Declare your independence! Beyond the best sellers
lists and media hype there is a world of big books concepts being brought forth by
small, independent presses. Meet a few of them, their books and authors.
Ever wonder how many books come to be? The small press
world is alive and well. The independent small press can take a chance or do something
the big corporate publishing empire would never dare. Explore a few small presses
with big ideas. We look at Waging Peace
For A Living: An Action Plan for Survival of Lie on Earth,
The Magic Fish,
When Spirits Come Calling, Cradle to Cradle:
Remaking the Way We Make Things and Saving Wilderness in the Oregon Cascades: the Story
of the Friends of the Three Sisters
|Waging Peace For A Living
An Action Plan for Survival of Life on Earth
by Walt Taylor, 1999
231 pages soft cover $25
Copies of this book are available from
95 Knoop Lane
Eugene, OR 97404
add $5 to cover postage.
by Lois Barton
This book presents a carefully thought out concept inspired by extensive awareness
of social, political, economic and ecological affairs the world around. The first
chapter sets the stage for seriously engaging ourselves in a program to avoid terra-cide,
the ruin of the planet through human action and policies. Throughout the book we
are reminded that the "powers that be" control dissemination of information,
including a statement by nearly 1700 of the world's leading scientists from 71 different
countries, 104 Nobel Laureates among them, which was signed in 1993. This two page
statement warns humanity of impending catastrophe if we do not reverse our present
Walt Taylor proposes developing a list of all the work needed to turn our world to
sustainable development, and the means for paying for the work. He is concerned that
unemployment is used as a tool for controlling inflation. Everyone deserves the right
to gainful employment at work that is beneficial to the planet and its people. Using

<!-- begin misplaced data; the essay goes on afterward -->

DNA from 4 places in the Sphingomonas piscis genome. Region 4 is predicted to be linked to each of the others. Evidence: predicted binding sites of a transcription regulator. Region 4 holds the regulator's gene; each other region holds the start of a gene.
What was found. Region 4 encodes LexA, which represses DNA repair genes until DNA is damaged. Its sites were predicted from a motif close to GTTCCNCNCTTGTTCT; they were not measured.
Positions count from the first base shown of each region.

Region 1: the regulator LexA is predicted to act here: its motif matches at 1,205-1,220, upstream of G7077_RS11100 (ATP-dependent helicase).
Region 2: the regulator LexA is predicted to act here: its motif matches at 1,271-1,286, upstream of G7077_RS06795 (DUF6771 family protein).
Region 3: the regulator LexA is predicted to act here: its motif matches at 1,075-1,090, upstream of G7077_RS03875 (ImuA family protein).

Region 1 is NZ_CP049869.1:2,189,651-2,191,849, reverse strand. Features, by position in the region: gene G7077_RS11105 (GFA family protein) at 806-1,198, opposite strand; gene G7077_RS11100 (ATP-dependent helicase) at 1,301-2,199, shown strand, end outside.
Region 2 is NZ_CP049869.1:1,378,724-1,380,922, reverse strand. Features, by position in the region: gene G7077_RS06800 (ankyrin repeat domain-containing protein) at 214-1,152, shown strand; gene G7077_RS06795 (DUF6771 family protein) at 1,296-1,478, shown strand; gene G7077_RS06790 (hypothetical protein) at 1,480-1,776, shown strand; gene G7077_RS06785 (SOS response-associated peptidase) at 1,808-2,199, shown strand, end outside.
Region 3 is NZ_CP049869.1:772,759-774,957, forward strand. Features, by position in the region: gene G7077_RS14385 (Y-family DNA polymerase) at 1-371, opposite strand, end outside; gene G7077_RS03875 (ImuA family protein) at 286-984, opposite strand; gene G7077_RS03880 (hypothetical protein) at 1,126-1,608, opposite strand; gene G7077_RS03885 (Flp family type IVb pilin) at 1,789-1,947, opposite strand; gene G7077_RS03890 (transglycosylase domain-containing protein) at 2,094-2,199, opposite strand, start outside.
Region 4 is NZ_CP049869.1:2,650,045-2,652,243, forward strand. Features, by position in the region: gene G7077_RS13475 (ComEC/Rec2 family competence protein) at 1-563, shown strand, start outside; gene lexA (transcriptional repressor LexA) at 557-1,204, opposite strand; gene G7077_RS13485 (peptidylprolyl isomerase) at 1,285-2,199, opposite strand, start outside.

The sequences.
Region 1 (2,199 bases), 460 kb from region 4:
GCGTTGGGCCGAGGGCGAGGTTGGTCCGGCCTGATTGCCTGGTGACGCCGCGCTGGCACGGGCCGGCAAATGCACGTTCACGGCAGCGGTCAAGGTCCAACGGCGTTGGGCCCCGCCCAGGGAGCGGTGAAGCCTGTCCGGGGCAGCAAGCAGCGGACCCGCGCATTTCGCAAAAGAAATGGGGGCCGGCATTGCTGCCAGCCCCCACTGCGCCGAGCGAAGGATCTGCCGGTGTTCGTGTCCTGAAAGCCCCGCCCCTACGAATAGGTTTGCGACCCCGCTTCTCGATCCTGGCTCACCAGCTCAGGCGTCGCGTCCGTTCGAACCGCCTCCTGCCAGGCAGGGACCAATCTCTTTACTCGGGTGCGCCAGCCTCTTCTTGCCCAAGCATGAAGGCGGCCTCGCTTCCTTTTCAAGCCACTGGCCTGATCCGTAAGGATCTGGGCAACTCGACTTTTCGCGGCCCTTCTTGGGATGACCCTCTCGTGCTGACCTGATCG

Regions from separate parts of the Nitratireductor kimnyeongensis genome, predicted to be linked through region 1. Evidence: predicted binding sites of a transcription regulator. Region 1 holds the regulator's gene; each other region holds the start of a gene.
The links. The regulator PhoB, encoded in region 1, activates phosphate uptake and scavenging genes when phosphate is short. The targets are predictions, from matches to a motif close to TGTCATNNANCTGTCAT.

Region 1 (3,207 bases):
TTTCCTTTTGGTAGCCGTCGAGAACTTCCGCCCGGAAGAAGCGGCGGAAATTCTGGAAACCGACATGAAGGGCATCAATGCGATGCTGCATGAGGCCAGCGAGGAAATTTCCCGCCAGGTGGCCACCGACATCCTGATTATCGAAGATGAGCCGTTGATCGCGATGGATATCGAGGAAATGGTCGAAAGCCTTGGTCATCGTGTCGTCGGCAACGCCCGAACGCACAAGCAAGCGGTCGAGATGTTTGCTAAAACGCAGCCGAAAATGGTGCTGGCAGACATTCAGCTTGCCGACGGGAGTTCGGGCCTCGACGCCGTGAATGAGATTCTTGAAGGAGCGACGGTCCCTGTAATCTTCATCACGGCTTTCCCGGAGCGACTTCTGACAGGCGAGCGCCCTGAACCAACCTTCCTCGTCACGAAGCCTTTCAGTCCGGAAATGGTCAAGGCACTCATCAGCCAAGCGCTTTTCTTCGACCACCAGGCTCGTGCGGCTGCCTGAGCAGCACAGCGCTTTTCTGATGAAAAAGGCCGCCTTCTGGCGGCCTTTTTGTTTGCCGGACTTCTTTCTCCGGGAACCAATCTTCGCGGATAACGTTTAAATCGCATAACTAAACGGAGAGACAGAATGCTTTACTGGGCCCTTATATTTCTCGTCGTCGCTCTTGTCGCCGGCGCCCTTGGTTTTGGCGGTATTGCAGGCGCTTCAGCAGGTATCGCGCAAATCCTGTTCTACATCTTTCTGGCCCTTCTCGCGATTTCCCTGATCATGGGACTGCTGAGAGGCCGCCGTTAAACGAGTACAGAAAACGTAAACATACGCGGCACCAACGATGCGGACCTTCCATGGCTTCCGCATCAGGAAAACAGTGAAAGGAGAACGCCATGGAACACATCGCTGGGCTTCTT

dictionary definitions for "growth" and "development" he point
out that we cannot continue economic "growth" based on natural resources
which are finite.
He suggests to have some non-governmental organizations (who are already at this
kind of work) collaborate to develop such a comprehensive list of needed work, and
a cooperative funding arrangement to make it do-able. He posits a trillion dollar
annual fund to cover this work, and suggests a common fund shared by all the NGOs
as the most reasonable procedure. Taylor concedes that he is an incorrigible optimist,
but justifies this condition by what he calls Taylor's Law: "Optimism is essential
for life even when it may not seem justified by the available evidence."
He lists seven reasons for optimism.
1. Expanding public awareness.
2. Greater appreciation for aboriginal wisdom.
3. A demonstration of sustainable forestry.
4. A change already exists in the hearts and minds of people.
5. The Jubilee 2000 international debt cancellation program.
6. Taking responsibility for the next seven generations.
7. Waging Peace for a Living.
Appendix I lists 96 NGOs whose platform include certain characteristics:
international peace, human rights, ecological economics, survival interests, women,
minorities, aboriginal and third world concerns.
Appendix II is a draft time table for waging peace.
Appendix III is a draft budget for the one year research project.
Appendix IV lists the purposes of a Waging Peace society which was established July
26, 1993 in British Columbia, Canada.
This book is a rare blueprint of reasons and methods for change that will benefit
all being on this planet.
Walt died in June, 2002
|Saving Wilderness in the Oregon Cascades:
The Story of the Friends of the Three Sisters
by Lawrence C. Merriam
published by Friends of the Three Sisters Wilderness
Eugene, Oregon 1999
52 pages $5.00 including postage.
Lovely identified color photos on the cover and in a center fold.
Many black and white photos and 5 maps.
by Lois Barton
Here is a prime illustration of how a few concerned individuals can effect public
decision making. A handful of members of the Obsidians (a Eugene outdoor club) formed
a committee to help protect the Three Sisters Wilderness Area, a group of three high
peaks of the Cascades Mountain range and their watersheds and meadows. Twenty four
years later President Carter signed the Endangered American Wilderness Act of 1978.
A major victory but the effort wasn't over. Many areas still needed to be included.